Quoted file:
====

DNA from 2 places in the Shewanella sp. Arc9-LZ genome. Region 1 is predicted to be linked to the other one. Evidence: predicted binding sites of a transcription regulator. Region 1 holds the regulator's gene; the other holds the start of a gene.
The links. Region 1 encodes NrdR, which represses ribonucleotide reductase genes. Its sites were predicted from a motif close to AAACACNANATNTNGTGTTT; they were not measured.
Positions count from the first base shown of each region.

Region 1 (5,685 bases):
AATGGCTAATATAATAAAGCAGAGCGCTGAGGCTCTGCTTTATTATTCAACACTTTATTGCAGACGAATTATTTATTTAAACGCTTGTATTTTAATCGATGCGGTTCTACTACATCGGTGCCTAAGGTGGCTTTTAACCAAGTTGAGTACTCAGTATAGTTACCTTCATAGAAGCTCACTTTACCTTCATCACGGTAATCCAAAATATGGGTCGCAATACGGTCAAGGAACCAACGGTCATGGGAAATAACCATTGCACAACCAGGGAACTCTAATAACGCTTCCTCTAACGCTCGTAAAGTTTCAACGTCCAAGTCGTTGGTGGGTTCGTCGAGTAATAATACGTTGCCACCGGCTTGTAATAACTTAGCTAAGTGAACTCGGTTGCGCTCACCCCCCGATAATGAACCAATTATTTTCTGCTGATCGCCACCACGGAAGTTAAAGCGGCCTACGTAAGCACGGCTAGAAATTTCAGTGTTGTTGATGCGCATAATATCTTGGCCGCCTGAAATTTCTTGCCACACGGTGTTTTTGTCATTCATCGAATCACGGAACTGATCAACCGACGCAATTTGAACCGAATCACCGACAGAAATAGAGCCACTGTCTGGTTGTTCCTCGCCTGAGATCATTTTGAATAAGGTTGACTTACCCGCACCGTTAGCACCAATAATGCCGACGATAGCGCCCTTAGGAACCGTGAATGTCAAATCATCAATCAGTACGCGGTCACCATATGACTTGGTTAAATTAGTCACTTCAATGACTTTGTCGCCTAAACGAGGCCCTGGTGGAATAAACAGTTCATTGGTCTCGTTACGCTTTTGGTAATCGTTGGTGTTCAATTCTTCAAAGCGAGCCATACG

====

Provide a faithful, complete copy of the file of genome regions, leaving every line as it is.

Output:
DNA from 2 places in the Shewanella sp. Arc9-LZ genome. Region 1 is predicted to be linked to the other one. Evidence: predicted binding sites of a transcription regulator. Region 1 holds the regulator's gene; the other holds the start of a gene.
The links. Region 1 encodes NrdR, which represses ribonucleotide reductase genes. Its sites were predicted from a motif close to AAACACNANATNTNGTGTTT; they were not measured.
Positions count from the first base shown of each region.

Region 1 (5,685 bases):
AATGGCTAATATAATAAAGCAGAGCGCTGAGGCTCTGCTTTATTATTCAACACTTTATTGCAGACGAATTATTTATTTAAACGCTTGTATTTTAATCGATGCGGTTCTACTACATCGGTGCCTAAGGTGGCTTTTAACCAAGTTGAGTACTCAGTATAGTTACCTTCATAGAAGCTCACTTTACCTTCATCACGGTAATCCAAAATATGGGTCGCAATACGGTCAAGGAACCAACGGTCATGGGAAATAACCATTGCACAACCAGGGAACTCTAATAACGCTTCCTCTAACGCTCGTAAAGTTTCAACGTCCAAGTCGTTGGTGGGTTCGTCGAGTAATAATACGTTGCCACCGGCTTGTAATAACTTAGCTAAGTGAACTCGGTTGCGCTCACCCCCCGATAATGAACCAATTATTTTCTGCTGATCGCCACCACGGAAGTTAAAGCGGCCTACGTAAGCACGGCTAGAAATTTCAGTGTTGTTGATGCGCATAATATCTTGGCCGCCTGAAATTTCTTGCCACACGGTGTTTTTGTCATTCATCGAATCACGGAACTGATCAACCGACGCAATTTGAACCGAATCACCGACAGAAATAGAGCCACTGTCTGGTTGTTCCTCGCCTGAGATCATTTTGAATAAGGTTGACTTACCCGCACCGTTAGCACCAATAATGCCGACGATAGCGCCCTTAGGAACCGTGAATGTCAAATCATCAATCAGTACGCGGTCACCATATGACTTGGTTAAATTAGTCACTTCAATGACTTTGTCGCCTAAACGAGGCCCTGGTGGAATAAACAGTTCATTGGTCTCGTTACGCTTTTGGTAATCGTTGGTGTTCAATTCTTCAAAGCGAGCCATACG